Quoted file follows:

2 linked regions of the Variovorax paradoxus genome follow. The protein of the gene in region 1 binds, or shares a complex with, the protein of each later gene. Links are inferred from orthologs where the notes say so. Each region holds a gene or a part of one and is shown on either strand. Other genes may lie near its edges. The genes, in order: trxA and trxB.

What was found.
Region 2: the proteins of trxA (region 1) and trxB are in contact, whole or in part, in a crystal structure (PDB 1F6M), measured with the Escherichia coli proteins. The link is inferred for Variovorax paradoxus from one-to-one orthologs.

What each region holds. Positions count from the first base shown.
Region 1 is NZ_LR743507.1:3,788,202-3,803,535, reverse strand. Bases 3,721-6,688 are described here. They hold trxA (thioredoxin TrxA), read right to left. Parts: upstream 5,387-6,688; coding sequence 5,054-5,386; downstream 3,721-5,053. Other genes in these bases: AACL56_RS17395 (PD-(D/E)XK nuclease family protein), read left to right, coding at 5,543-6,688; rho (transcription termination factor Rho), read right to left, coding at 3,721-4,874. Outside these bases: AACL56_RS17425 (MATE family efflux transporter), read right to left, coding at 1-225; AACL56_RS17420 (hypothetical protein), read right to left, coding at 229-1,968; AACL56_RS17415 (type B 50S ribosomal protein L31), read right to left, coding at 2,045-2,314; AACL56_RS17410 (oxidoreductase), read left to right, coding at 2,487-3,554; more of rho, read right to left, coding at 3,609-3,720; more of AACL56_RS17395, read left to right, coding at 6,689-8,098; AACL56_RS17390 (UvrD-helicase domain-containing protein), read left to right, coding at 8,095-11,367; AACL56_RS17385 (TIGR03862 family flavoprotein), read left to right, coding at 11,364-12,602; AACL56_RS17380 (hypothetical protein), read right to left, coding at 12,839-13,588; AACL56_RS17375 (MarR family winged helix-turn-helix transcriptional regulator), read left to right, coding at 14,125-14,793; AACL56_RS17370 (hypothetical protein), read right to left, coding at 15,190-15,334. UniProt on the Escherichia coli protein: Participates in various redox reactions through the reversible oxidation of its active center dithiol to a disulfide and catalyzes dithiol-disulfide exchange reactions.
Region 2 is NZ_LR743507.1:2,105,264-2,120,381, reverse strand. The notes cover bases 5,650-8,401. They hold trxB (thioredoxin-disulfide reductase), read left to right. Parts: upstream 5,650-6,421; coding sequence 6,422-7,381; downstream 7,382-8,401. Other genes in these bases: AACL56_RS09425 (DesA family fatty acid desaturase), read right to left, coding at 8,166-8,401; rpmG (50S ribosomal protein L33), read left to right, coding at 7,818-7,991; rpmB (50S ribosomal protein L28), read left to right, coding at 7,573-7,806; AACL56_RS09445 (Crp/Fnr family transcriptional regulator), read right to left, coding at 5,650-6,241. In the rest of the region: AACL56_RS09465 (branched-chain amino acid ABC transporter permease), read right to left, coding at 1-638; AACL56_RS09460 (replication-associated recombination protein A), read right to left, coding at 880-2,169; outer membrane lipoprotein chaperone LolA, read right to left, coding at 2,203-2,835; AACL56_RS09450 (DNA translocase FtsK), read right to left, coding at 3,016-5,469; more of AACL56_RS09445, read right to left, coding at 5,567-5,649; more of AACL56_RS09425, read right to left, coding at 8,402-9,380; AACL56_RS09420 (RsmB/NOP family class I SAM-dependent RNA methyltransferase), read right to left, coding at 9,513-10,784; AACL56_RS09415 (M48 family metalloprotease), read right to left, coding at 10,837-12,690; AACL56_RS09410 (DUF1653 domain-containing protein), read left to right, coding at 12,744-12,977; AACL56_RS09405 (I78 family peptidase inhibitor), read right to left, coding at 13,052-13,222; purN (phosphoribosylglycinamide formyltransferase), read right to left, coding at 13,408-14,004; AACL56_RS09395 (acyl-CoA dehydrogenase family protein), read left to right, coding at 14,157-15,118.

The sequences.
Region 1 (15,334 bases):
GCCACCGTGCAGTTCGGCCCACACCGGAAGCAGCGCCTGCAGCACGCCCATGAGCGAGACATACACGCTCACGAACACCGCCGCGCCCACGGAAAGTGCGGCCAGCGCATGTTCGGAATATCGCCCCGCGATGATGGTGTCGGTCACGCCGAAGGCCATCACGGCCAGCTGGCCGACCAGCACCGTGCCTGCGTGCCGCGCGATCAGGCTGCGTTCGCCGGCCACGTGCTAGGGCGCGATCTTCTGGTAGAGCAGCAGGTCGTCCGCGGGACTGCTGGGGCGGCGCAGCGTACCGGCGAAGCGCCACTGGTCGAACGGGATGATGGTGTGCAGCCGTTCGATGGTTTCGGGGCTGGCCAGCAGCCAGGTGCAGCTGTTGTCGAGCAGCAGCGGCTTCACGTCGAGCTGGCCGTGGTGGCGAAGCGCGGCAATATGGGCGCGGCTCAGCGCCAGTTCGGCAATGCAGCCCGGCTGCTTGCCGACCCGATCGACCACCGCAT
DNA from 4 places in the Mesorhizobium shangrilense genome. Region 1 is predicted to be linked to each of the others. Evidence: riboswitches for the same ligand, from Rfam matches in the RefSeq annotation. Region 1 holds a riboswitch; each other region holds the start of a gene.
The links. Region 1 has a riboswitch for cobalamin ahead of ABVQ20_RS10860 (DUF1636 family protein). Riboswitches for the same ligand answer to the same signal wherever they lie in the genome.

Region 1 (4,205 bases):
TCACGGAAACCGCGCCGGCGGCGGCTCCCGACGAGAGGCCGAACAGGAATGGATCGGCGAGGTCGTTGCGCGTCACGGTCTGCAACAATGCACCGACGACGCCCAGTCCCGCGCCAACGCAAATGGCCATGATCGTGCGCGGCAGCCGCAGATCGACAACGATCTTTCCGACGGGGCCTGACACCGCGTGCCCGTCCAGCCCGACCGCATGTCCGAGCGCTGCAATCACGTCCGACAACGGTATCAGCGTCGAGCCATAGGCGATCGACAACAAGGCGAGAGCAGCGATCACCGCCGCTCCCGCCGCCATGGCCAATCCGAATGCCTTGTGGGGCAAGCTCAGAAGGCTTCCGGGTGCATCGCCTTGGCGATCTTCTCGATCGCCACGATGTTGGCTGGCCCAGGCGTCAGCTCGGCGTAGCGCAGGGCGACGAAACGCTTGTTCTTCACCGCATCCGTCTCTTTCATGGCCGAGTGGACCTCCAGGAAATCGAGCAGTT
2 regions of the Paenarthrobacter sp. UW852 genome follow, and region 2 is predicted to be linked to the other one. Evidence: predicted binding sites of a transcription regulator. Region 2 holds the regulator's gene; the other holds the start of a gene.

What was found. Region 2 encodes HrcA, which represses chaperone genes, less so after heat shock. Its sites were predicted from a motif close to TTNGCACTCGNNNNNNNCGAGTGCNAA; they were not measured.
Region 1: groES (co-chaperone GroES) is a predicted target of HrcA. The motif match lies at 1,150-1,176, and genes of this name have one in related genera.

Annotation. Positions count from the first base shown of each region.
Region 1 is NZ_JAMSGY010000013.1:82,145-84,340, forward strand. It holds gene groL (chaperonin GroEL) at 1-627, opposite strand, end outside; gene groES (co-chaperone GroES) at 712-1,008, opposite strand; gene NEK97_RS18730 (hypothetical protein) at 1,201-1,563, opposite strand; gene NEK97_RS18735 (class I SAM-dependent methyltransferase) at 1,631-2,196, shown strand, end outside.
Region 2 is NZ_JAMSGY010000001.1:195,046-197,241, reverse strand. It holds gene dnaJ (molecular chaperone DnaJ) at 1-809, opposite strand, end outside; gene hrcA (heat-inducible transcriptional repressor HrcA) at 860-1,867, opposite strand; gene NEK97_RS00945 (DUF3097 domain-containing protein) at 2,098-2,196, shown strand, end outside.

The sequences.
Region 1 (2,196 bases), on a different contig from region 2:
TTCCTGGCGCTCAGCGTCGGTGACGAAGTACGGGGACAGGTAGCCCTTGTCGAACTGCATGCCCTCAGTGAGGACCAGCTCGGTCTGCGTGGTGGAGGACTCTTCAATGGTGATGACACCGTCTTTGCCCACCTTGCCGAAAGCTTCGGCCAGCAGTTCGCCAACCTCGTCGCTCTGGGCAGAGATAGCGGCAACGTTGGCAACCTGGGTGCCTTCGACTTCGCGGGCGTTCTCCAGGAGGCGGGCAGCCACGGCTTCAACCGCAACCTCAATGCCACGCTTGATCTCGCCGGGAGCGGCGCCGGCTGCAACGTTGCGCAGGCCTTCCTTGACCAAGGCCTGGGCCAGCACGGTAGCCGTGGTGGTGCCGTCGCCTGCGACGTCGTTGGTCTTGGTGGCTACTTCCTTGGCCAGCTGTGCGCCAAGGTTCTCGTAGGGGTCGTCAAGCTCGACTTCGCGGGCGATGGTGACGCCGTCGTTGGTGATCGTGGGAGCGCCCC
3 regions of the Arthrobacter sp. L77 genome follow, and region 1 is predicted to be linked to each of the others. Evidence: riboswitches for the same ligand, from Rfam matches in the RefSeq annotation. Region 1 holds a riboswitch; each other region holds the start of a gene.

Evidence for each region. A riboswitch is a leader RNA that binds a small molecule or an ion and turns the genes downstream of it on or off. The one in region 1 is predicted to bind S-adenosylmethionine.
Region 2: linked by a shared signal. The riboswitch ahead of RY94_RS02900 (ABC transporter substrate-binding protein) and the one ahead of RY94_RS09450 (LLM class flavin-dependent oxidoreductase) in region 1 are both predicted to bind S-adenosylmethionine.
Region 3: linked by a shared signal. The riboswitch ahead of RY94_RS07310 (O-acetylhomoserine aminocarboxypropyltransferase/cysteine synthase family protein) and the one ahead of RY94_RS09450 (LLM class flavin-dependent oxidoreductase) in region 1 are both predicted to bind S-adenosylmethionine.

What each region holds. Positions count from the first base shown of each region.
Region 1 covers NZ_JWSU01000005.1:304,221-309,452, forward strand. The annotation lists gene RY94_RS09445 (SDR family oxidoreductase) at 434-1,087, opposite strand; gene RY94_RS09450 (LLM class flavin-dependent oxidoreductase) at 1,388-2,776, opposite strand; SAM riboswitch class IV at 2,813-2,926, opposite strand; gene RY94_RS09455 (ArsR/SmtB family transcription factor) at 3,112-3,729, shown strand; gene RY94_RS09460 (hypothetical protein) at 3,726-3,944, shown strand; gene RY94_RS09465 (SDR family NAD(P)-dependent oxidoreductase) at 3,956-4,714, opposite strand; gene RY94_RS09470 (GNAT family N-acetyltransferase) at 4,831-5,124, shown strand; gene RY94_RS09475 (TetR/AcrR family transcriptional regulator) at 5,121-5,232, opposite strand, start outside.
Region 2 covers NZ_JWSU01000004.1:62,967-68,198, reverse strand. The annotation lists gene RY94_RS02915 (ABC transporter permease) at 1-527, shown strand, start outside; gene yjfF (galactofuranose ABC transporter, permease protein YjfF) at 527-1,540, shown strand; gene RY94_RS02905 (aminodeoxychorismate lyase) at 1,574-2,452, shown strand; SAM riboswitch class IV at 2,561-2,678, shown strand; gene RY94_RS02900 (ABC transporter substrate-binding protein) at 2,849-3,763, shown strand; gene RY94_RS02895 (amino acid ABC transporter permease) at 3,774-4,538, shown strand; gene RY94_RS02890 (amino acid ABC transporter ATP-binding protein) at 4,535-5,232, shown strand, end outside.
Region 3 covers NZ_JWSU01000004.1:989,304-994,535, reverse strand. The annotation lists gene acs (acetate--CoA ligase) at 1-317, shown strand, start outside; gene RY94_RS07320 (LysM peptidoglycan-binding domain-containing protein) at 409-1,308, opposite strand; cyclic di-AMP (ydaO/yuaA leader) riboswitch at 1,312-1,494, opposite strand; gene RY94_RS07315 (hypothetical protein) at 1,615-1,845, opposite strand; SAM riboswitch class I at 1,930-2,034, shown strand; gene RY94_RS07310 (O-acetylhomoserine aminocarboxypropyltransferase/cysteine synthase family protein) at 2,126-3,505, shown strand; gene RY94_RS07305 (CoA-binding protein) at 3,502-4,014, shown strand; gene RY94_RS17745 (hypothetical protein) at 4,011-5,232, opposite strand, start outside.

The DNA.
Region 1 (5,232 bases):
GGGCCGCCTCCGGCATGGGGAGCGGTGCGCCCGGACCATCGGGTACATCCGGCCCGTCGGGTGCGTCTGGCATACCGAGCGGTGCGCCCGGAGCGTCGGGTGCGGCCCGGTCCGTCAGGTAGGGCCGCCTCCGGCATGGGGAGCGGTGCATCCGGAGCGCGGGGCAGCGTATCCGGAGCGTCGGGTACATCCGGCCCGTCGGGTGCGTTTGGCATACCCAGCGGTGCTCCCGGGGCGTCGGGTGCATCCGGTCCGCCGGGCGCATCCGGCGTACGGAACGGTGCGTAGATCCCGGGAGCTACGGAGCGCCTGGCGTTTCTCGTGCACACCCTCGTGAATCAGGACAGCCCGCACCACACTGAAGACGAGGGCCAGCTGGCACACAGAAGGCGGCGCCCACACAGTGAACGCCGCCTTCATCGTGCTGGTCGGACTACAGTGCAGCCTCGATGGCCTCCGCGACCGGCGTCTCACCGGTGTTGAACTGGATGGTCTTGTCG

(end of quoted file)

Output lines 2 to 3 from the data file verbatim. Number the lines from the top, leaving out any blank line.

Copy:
What was found.
Region 2: the proteins of trxA (region 1) and trxB are in contact, whole or in part, in a crystal structure (PDB 1F6M), measured with the Escherichia coli proteins. The link is inferred for Variovorax paradoxus from one-to-one orthologs.